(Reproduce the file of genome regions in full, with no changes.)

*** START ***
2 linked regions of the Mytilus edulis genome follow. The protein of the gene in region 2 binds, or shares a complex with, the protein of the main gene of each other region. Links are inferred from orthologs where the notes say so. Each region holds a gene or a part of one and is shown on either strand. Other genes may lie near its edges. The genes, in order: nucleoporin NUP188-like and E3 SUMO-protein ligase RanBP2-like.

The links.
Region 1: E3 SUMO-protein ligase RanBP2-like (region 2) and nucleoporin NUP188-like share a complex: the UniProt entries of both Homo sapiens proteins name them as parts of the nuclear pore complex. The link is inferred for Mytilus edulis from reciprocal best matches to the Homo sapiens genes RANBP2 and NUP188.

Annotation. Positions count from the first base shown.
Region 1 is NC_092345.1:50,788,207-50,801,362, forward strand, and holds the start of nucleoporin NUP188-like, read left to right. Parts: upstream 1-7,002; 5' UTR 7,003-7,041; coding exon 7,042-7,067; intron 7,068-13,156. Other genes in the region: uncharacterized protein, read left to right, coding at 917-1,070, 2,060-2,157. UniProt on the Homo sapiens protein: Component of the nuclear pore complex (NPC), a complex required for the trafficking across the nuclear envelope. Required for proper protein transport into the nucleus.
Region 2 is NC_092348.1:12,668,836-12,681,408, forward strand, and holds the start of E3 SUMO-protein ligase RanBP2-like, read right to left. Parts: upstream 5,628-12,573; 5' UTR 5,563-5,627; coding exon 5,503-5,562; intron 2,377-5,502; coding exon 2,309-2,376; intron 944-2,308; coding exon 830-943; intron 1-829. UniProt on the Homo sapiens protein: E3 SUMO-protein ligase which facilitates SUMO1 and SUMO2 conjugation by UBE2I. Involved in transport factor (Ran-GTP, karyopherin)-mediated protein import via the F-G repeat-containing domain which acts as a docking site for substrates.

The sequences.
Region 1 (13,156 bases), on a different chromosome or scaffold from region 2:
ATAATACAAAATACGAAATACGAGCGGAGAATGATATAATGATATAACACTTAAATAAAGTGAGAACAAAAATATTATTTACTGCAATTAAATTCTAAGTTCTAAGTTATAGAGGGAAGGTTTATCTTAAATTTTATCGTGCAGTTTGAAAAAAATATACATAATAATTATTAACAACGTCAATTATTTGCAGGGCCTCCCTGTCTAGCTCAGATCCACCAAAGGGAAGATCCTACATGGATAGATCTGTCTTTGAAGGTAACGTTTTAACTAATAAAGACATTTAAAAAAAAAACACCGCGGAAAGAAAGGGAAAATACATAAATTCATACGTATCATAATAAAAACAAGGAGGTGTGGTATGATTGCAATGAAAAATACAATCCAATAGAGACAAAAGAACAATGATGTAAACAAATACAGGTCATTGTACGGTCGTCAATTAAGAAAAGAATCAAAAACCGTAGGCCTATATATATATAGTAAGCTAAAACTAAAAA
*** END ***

2 linked regions of the Mytilus edulis genome follow. The protein of the gene in region 2 binds, or shares a complex with, the protein of the main gene of each other region. Links are inferred from orthologs where the notes say so. Each region holds a gene or a part of one and is shown on either strand. Other genes may lie near its edges. The genes, in order: nucleoporin NUP188-like and E3 SUMO-protein ligase RanBP2-like.

The links.
Region 1: E3 SUMO-protein ligase RanBP2-like (region 2) and nucleoporin NUP188-like share a complex: the UniProt entries of both Homo sapiens proteins name them as parts of the nuclear pore complex. The link is inferred for Mytilus edulis from reciprocal best matches to the Homo sapiens genes RANBP2 and NUP188.

Annotation. Positions count from the first base shown.
Region 1 is NC_092345.1:50,788,207-50,801,362, forward strand, and holds the start of nucleoporin NUP188-like, read left to right. Parts: upstream 1-7,002; 5' UTR 7,003-7,041; coding exon 7,042-7,067; intron 7,068-13,156. Other genes in the region: uncharacterized protein, read left to right, coding at 917-1,070, 2,060-2,157. UniProt on the Homo sapiens protein: Component of the nuclear pore complex (NPC), a complex required for the trafficking across the nuclear envelope. Required for proper protein transport into the nucleus.
Region 2 is NC_092348.1:12,668,836-12,681,408, forward strand, and holds the start of E3 SUMO-protein ligase RanBP2-like, read right to left. Parts: upstream 5,628-12,573; 5' UTR 5,563-5,627; coding exon 5,503-5,562; intron 2,377-5,502; coding exon 2,309-2,376; intron 944-2,308; coding exon 830-943; intron 1-829. UniProt on the Homo sapiens protein: E3 SUMO-protein ligase which facilitates SUMO1 and SUMO2 conjugation by UBE2I. Involved in transport factor (Ran-GTP, karyopherin)-mediated protein import via the F-G repeat-containing domain which acts as a docking site for substrates.

The sequences.
Region 1 (13,156 bases), on a different chromosome or scaffold from region 2:
ATAATACAAAATACGAAATACGAGCGGAGAATGATATAATGATATAACACTTAAATAAAGTGAGAACAAAAATATTATTTACTGCAATTAAATTCTAAGTTCTAAGTTATAGAGGGAAGGTTTATCTTAAATTTTATCGTGCAGTTTGAAAAAAATATACATAATAATTATTAACAACGTCAATTATTTGCAGGGCCTCCCTGTCTAGCTCAGATCCACCAAAGGGAAGATCCTACATGGATAGATCTGTCTTTGAAGGTAACGTTTTAACTAATAAAGACATTTAAAAAAAAAACACCGCGGAAAGAAAGGGAAAATACATAAATTCATACGTATCATAATAAAAACAAGGAGGTGTGGTATGATTGCAATGAAAAATACAATCCAATAGAGACAAAAGAACAATGATGTAAACAAATACAGGTCATTGTACGGTCGTCAATTAAGAAAAGAATCAAAAACCGTAGGCCTATATATATATAGTAAGCTAAAACTAAAAA